Limit Less for educators
We know educators play a major role in influencing young people.
Despite the best efforts of many teachers and the physics community, systemic change is still needed from early years to further education, and beyond. Limit Less is the campaign to ensure educators are supported and equipped to give every young person the opportunities they deserve.
If you support changing education for the better join us now by signing our manifesto.
Physics empowers young people to change the world. It allows them to understand how things work, from the unimaginably vast to the very small.
Sadly, far too many young people live their lives against a backdrop of other people’s expectations and preconceptions. They are often told from an early age that certain subjects, including physics, aren’t for them. This happens both indirectly and directly – from toys, stories and games in nurseries to overt discrimination as they are growing up. We know many individual teachers are battling to address the injustices experienced by many young people, but whilst we are living with the violence of racism, sexism, classism, ableism and anti-LGBT+ sentiment, no school is immune.
“I am autistic with dyslexia and went to a specialist-provision school until I was 16. I was specifically told by the sixth-form head of science that I would never be a scientist and to ‘give up’. I was offered a place to study English and philosophy which I never completed because I really didn’t have the passion for it.” PhD student from a working-class background, age 33
That’s why we need a change across the system to ensure all schools, leaders, and teachers are able and fully supported to dismantle prejudice and make the changes we all want to see.
This work isn’t only urgent for the young people themselves; having a diverse range of viewpoints is crucial for economic progress and productive teamwork. In other words, it’s good for physics and industry in the UK and elsewhere.
We know that the valuable skills gained by studying physics can take young people into a range of rewarding futures, from engineering to finance and even art. The subject opens doors to numerous stable and well-paid jobs – including many that do not require a degree in any subject.
What needs to change?
Our manifesto details the changes we want to see in education at every level. We know from decades of our own and others’ research that a whole-school approach is needed to ensure that everyone – from students, educators, parents and governors or trustees – shapes and takes responsibility for an inclusive environment. This goes for other settings also, from nursery to further education.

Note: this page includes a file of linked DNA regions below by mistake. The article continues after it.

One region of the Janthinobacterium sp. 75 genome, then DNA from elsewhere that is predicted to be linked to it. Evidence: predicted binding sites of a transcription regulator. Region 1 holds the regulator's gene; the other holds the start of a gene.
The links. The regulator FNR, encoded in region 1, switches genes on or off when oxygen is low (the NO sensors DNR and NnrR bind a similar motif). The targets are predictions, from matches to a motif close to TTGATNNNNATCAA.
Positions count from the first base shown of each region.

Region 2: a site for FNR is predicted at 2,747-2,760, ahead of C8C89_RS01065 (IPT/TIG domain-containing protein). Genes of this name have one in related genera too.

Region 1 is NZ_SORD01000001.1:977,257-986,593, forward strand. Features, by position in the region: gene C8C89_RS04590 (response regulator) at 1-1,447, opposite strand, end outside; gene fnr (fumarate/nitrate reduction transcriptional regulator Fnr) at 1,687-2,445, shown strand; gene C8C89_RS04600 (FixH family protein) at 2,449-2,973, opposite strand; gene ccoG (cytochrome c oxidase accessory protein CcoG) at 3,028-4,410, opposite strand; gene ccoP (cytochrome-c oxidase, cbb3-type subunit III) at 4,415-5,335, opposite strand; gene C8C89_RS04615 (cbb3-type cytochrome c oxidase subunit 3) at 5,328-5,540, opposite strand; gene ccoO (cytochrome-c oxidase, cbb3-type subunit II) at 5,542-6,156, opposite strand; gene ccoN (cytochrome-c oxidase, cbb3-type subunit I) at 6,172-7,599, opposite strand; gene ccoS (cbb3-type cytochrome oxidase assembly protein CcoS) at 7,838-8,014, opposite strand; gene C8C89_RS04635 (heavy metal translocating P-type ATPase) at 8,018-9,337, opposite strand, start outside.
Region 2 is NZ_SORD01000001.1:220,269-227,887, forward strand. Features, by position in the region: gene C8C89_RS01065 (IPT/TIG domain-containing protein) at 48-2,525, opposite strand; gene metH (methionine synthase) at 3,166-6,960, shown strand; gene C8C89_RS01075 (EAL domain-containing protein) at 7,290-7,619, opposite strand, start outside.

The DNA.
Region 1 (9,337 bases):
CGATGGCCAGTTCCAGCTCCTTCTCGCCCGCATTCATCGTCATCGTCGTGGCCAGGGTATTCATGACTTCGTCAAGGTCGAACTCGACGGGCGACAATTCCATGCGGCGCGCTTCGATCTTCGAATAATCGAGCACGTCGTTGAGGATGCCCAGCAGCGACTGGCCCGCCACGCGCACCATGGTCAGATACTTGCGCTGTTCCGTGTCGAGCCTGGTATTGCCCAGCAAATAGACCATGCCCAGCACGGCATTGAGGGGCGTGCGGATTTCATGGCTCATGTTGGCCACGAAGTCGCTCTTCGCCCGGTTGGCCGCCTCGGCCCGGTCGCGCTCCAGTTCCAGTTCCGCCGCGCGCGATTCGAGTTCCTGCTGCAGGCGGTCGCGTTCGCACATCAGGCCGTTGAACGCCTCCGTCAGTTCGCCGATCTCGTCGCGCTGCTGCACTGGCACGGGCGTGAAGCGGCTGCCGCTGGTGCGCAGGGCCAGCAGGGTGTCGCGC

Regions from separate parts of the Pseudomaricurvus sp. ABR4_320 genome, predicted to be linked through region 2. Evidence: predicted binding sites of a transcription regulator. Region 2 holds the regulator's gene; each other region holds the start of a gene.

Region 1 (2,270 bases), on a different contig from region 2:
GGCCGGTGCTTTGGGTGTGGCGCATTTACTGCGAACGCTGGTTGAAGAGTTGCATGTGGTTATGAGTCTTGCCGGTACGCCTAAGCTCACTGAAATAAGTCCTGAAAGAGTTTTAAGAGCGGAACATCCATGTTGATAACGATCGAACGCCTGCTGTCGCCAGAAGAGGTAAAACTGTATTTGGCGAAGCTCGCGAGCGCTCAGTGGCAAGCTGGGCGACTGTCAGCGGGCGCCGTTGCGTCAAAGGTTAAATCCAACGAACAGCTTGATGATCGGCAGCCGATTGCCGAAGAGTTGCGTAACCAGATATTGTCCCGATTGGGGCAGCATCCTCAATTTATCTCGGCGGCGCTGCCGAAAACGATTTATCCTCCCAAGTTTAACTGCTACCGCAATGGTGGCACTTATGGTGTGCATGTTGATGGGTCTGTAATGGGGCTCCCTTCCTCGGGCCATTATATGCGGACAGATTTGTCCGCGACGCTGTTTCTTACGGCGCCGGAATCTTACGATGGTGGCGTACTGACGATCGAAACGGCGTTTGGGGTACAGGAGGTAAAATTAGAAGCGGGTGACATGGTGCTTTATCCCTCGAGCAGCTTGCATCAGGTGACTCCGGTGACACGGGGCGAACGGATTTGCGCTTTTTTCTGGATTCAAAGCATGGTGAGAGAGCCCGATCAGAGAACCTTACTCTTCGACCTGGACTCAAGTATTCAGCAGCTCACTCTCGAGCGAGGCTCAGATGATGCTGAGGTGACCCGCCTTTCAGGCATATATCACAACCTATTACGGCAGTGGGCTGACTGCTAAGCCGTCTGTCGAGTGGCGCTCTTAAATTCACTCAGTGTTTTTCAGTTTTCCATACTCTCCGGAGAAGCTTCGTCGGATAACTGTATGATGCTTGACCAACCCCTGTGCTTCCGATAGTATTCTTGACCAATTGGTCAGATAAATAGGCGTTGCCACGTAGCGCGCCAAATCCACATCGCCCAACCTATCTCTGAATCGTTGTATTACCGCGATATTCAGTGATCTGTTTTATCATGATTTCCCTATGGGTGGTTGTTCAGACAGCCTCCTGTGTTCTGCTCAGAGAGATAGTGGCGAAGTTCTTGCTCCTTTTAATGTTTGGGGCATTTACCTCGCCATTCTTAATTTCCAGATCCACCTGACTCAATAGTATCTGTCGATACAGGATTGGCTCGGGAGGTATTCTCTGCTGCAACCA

“There can so often be pressure from those around us to focus on the subjects that we’re best at even if they’re not what we enjoy the most. If it wasn’t for the belief my teacher had in me I would never have thought myself able to study for a master’s in physics and astrophysics!” Female student, age 20
That’s why one of our main focuses is campaigning for all settings to take a holistic approach to looking at the barriers faced by young people from our under-represented groups and then put in place actions to dismantle those barriers.
The five key messages we want people to hear are:
- Doing physics empowers young people to change the world
- Physics is for people of all identities and backgrounds
- Physics improves with teamwork and diverse viewpoints
- Being a physicist isn’t the only career available to physics students
- Physics opens the door to many stable career options, including well-paid jobs that do not require a degree
Hear from Noel-Baker Academy about embedding a whole-school approach.
Learn more about our partner projects and download resources from the Inclusion in Schools programme.
- In our 2020 survey (PDF, 2.83MB) of 616 young people aged 14-21 across the UK and Ireland, teachers were rated as the most popular source of information for careers and education choices by young people.
- According to the Drawing the Future study (2018), most children have a fixed idea of what they can achieve later in life by age seven.
- While there are subtle regional and national differences, only around one in four young people choosing to continue with physics post-16 are girls – JCQ, StatsWales, SQA, SEC, 2021.
- 2% of students of Black Caribbean descent progressed to A-level physics in 2019 compared to 5.1% of all students (source: Improving Gender Balance and Drayson Foundation Pilot Project Evaluation Report).